Long- and short-end bond prices have soared to all-time highs in reaction to the coronavirus outbreak and Tuesday’s surprise 50-basis-point rate cut by the Federal Reserve. Bond yields have dropped to new lows at the same time, lowering the cost of mortgages and other debt instruments. Many analysts now predict that interest rates will eventually drop below zero, following the fate of Japan and several European countries.
A healthy economy should increase demand for money, underpinning interest rate hikes that used to follow a natural business cycle. The 2008 economic collapse upset this mechanism, requiring years of quantitative easing (QE) to revive U.S. jobs and corporate profits. The economy boomed in the second half of the decade, underpinned by a massive tax cut, but the demand for money failed to increase substantially because corporations bought back stock with the windfall rather than investing in growth.
The bond market is now reacting to a worldwide economic contraction that is likely to send the United States into a major recession, or something worse. Stocks have plunged in reaction, but the Fed cut should put a floor under equities, at least in the short term. However, as we discovered in 2008, this all-powerful government body can’t revive spending when businesses and individuals cut back due to a demand shock. In turn, this suggests that the Fed will fail to stop the inevitable downturn.
The iShares 20+ Year Treasury Bond ETF (TLT) settled into a trading range after the 2000 to 2002 bear market, with support in the low $80s and resistance above $100 guiding price action. The 2008 economic collapse triggered a historic breakout, lifting the fund above $120 in a vertical advance that got repealed in the first half of 2009. It took off again in 2011, at the same time that commodities around the world were topping out following a torrid rally triggered by years of Chinese infrastructure spending.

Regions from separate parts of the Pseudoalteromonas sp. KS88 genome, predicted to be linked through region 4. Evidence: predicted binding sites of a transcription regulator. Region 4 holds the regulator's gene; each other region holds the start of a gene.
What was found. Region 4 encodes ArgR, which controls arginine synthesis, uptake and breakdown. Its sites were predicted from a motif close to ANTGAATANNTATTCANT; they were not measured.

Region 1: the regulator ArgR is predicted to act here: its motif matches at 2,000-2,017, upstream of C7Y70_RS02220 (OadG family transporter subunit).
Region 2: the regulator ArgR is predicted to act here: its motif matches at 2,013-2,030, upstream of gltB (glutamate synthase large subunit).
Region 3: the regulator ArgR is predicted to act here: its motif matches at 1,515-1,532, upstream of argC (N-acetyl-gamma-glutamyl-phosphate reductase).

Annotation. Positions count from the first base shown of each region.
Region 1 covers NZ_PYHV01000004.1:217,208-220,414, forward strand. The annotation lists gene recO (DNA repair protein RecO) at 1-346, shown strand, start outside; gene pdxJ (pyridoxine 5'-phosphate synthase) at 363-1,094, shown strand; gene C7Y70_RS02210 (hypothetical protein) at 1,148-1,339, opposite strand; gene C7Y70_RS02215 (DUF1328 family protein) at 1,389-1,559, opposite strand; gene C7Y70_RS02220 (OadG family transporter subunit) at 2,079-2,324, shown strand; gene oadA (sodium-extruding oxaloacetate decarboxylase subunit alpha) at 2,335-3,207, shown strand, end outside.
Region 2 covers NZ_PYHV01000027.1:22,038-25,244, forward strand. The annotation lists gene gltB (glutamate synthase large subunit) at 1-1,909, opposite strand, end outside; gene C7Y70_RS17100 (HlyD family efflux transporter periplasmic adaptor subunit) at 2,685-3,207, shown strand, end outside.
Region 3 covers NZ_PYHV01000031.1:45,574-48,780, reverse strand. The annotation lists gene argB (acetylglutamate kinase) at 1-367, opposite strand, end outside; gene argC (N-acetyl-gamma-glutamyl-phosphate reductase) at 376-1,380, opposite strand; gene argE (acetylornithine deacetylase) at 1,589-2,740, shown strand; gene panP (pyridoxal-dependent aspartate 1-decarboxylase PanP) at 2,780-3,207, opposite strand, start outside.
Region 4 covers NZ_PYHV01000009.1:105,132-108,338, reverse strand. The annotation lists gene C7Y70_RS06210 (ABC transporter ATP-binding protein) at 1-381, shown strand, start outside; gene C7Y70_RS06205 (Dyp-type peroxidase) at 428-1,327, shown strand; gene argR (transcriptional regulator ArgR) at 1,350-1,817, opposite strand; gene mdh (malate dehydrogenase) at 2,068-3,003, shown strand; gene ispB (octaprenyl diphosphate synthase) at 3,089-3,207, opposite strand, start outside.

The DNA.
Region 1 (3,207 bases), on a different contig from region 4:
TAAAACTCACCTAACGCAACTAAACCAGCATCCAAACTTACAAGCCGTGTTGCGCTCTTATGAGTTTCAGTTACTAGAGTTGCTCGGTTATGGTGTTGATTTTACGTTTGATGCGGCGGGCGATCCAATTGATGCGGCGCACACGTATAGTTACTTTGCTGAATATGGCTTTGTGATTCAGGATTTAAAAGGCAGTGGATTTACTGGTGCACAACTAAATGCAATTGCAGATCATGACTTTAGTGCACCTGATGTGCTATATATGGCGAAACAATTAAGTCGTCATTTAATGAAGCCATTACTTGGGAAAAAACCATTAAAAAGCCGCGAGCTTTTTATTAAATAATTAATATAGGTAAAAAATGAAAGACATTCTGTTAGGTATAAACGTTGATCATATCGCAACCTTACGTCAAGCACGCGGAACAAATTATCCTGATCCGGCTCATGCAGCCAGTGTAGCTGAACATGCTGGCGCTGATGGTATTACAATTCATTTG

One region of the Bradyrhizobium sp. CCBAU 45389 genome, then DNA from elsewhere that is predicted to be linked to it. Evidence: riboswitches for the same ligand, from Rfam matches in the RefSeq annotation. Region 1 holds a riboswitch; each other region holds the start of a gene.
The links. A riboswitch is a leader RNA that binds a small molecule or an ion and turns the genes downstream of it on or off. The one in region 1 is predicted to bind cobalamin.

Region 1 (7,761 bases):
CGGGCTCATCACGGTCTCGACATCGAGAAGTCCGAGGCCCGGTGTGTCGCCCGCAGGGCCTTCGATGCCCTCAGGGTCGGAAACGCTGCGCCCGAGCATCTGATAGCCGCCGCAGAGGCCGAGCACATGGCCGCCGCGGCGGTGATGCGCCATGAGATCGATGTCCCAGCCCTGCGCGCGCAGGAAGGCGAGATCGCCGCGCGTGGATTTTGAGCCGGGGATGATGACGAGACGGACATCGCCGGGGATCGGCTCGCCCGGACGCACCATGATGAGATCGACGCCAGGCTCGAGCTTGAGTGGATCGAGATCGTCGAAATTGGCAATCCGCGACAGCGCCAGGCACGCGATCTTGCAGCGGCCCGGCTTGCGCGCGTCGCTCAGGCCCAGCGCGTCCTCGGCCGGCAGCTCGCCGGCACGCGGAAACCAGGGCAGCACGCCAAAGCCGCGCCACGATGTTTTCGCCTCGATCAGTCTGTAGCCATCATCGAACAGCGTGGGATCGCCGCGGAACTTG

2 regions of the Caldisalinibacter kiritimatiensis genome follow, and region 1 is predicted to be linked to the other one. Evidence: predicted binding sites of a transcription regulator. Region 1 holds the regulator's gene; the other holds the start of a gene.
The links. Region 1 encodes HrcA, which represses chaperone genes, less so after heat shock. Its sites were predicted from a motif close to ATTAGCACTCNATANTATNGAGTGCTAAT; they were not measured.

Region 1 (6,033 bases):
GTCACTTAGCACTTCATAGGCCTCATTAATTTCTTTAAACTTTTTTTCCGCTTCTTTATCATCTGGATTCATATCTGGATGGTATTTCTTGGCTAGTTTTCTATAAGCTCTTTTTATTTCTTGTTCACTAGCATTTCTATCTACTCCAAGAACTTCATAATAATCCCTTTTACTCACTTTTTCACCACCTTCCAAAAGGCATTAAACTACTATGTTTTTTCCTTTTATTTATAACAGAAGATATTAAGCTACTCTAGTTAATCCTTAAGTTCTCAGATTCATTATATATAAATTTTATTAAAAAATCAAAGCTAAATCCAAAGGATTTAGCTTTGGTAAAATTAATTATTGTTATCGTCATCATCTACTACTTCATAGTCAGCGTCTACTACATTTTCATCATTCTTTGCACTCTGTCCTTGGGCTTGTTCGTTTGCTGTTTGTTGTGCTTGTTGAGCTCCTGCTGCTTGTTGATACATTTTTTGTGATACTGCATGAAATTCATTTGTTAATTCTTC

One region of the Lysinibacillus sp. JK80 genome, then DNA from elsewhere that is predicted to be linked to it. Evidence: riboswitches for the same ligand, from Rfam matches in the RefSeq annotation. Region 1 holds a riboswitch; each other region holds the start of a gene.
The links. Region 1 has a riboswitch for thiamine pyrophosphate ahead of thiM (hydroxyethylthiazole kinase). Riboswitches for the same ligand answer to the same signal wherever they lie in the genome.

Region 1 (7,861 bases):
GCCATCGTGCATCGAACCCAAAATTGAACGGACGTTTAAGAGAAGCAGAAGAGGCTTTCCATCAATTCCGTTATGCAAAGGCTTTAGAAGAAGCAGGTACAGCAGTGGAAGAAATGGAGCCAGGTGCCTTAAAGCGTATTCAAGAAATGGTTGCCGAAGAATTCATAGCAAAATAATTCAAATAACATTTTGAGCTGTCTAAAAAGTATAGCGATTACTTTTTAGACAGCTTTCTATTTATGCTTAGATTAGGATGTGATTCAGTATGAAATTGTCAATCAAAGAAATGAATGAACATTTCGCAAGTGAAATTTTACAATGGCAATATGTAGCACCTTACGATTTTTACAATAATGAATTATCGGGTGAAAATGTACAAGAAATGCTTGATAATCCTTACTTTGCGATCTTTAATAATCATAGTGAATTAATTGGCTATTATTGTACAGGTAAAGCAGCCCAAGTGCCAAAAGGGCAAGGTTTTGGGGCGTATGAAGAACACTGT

This uptick added 10 points to the prior high while printing the first two points in a rising highs trendline that defined price action for the rest of the decade. The fund rallied into that level and reversed in 2015 at the start of a major stock correction and once again after the United Kingdom voted to leave the European Union in 2016. The election of Donald Trump a few months later triggered a major decline that bottomed out in the fourth quarter of 2018.
The Federal Reserve reversed its hawkish rate policy in 2019, underpinning a renewed uptrend that stalled a few points below the trendline in August. It settled at the 200-day exponential moving average (EMA) in the fourth quarter and took off for the stars when the coronavirus outbreak hit the newswires in January 2020. The advance reached resistance on Feb. 27, ahead of a month-end breakout that has lifted bonds into unknown territory.
The CBOE 10 Year Treasury Yield Index (TNX) topped out in August 1981, just seven months after the election of Ronald Reagan, and entered a downtrend that has now entered its 39th year. The decline has tracked a descending channel since 1993, carving an endless series of lower highs and lower lows. The index broke eight-year support near 1.35 in February 2020, descending to an all-time low below 1.00 this week.
Ominously, the channel support trendline has now dropped below 0.00, highlighting the possibility of negative interest rates later in this decade. The index hit this line five times between 1993 and 2012, so nearly eight years have passed for an event that has occurred once per 3.8 years on average. This tells us that a trend extension is long overdue, raising the possibility of a yield crash that reflects highly negative economic conditions.
The Bottom Line
Government bonds at all maturity levels have rallied to all-time highs, dropping yields to all-time lows.
Disclosure: The author held no positions in the aforementioned securities at the time of publication.